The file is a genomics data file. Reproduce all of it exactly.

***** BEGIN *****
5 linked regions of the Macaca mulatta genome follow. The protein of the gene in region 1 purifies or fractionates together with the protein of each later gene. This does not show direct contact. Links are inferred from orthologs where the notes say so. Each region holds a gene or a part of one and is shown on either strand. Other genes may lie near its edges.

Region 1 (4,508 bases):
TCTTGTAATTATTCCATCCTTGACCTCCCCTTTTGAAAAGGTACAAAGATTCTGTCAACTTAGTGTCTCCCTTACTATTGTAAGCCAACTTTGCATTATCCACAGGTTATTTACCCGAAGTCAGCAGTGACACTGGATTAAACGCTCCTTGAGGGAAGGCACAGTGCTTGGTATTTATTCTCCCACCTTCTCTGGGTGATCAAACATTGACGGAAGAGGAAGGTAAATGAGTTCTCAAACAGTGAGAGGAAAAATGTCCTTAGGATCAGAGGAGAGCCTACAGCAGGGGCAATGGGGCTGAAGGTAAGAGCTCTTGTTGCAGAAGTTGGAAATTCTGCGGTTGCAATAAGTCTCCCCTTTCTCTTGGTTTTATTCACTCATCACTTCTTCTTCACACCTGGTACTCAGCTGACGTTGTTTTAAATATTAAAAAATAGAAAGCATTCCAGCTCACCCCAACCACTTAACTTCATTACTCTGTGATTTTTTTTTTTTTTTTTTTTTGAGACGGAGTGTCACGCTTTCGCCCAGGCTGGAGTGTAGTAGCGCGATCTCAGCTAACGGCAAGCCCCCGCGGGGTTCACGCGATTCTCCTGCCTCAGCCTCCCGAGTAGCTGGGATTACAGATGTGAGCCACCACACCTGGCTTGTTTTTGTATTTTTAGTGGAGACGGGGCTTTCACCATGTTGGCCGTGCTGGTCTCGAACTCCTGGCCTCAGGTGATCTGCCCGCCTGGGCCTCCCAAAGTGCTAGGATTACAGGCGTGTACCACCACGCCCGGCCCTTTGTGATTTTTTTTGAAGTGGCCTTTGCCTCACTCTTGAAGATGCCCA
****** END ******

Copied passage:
5 linked regions of the Macaca mulatta genome follow. The protein of the gene in region 1 purifies or fractionates together with the protein of each later gene. This does not show direct contact. Links are inferred from orthologs where the notes say so. Each region holds a gene or a part of one and is shown on either strand. Other genes may lie near its edges.

Region 1 (4,508 bases):
TCTTGTAATTATTCCATCCTTGACCTCCCCTTTTGAAAAGGTACAAAGATTCTGTCAACTTAGTGTCTCCCTTACTATTGTAAGCCAACTTTGCATTATCCACAGGTTATTTACCCGAAGTCAGCAGTGACACTGGATTAAACGCTCCTTGAGGGAAGGCACAGTGCTTGGTATTTATTCTCCCACCTTCTCTGGGTGATCAAACATTGACGGAAGAGGAAGGTAAATGAGTTCTCAAACAGTGAGAGGAAAAATGTCCTTAGGATCAGAGGAGAGCCTACAGCAGGGGCAATGGGGCTGAAGGTAAGAGCTCTTGTTGCAGAAGTTGGAAATTCTGCGGTTGCAATAAGTCTCCCCTTTCTCTTGGTTTTATTCACTCATCACTTCTTCTTCACACCTGGTACTCAGCTGACGTTGTTTTAAATATTAAAAAATAGAAAGCATTCCAGCTCACCCCAACCACTTAACTTCATTACTCTGTGATTTTTTTTTTTTTTTTTTTTTGAGACGGAGTGTCACGCTTTCGCCCAGGCTGGAGTGTAGTAGCGCGATCTCAGCTAACGGCAAGCCCCCGCGGGGTTCACGCGATTCTCCTGCCTCAGCCTCCCGAGTAGCTGGGATTACAGATGTGAGCCACCACACCTGGCTTGTTTTTGTATTTTTAGTGGAGACGGGGCTTTCACCATGTTGGCCGTGCTGGTCTCGAACTCCTGGCCTCAGGTGATCTGCCCGCCTGGGCCTCCCAAAGTGCTAGGATTACAGGCGTGTACCACCACGCCCGGCCCTTTGTGATTTTTTTTGAAGTGGCCTTTGCCTCACTCTTGAAGATGCCCA